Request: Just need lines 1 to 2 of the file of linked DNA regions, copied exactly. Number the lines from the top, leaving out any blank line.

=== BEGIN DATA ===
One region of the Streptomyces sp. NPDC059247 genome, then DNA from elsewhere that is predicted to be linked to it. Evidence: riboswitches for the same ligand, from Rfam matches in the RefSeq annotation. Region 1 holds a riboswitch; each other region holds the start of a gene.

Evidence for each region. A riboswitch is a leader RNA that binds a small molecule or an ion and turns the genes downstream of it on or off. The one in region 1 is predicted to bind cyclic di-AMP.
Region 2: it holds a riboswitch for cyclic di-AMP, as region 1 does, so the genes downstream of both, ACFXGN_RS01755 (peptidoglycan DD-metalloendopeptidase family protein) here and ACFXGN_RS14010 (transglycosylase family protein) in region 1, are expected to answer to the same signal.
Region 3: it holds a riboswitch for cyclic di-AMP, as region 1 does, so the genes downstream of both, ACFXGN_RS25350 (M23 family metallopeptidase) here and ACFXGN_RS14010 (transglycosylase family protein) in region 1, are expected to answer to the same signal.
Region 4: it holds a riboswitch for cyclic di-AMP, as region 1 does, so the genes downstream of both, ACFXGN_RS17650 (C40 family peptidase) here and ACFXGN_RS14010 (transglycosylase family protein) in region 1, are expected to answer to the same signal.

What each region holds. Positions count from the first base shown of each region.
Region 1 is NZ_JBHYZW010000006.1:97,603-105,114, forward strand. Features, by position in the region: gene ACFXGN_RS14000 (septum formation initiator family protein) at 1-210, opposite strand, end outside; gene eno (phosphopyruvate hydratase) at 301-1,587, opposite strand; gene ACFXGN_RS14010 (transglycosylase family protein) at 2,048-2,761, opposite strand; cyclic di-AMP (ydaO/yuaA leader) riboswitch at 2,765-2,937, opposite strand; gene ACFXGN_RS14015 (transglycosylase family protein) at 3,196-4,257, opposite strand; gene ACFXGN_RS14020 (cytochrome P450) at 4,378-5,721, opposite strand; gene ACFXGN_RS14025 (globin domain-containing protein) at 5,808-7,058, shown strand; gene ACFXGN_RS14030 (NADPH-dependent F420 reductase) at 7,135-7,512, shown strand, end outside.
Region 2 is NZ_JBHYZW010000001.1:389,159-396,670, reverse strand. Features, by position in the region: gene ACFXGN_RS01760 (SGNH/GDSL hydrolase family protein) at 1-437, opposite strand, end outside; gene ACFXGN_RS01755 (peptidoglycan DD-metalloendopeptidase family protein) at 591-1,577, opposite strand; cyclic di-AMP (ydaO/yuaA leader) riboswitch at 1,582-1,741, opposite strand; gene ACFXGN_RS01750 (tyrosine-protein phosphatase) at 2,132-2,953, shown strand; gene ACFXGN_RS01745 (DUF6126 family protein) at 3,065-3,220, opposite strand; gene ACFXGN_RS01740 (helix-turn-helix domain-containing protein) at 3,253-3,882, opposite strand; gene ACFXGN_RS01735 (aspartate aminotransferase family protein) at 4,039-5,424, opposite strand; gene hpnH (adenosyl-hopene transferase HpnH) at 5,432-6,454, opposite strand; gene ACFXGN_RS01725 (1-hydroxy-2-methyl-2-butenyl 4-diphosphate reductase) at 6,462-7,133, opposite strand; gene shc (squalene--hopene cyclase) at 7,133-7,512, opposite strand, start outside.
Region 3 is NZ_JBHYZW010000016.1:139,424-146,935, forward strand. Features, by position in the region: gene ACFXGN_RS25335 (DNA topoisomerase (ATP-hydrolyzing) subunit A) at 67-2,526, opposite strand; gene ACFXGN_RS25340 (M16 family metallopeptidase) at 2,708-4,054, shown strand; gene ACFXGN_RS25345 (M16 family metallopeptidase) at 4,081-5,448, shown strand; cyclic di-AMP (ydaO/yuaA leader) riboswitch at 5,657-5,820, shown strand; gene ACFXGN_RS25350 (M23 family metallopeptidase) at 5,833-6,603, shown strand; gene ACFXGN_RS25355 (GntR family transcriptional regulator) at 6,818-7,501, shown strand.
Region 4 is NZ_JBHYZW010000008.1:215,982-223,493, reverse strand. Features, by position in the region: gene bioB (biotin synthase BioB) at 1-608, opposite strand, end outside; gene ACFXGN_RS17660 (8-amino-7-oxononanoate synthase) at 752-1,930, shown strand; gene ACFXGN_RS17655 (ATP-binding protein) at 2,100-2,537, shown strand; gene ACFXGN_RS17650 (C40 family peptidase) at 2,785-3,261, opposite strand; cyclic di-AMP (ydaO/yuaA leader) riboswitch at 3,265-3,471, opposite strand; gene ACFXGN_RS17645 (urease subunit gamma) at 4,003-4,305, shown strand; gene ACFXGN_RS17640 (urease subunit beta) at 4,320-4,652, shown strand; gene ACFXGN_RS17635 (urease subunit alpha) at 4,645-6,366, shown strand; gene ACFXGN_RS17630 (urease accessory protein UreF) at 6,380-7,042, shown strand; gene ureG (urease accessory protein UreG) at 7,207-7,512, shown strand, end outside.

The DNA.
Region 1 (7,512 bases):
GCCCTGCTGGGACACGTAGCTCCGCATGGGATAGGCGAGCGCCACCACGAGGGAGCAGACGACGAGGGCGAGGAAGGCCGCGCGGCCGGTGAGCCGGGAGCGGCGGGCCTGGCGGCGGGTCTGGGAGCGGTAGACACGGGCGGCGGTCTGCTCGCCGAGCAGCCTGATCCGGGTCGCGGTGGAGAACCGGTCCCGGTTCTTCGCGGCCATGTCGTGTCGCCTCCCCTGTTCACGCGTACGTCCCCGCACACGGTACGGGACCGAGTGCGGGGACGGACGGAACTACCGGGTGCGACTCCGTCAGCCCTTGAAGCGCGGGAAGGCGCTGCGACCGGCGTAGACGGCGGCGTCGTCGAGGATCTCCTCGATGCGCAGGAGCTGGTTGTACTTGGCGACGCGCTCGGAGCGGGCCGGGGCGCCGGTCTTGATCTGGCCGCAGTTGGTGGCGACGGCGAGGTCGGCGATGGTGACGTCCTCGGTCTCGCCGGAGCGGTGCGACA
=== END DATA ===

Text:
One region of the Streptomyces sp. NPDC059247 genome, then DNA from elsewhere that is predicted to be linked to it. Evidence: riboswitches for the same ligand, from Rfam matches in the RefSeq annotation. Region 1 holds a riboswitch; each other region holds the start of a gene.

Evidence for each region. A riboswitch is a leader RNA that binds a small molecule or an ion and turns the genes downstream of it on or off. The one in region 1 is predicted to bind cyclic di-AMP.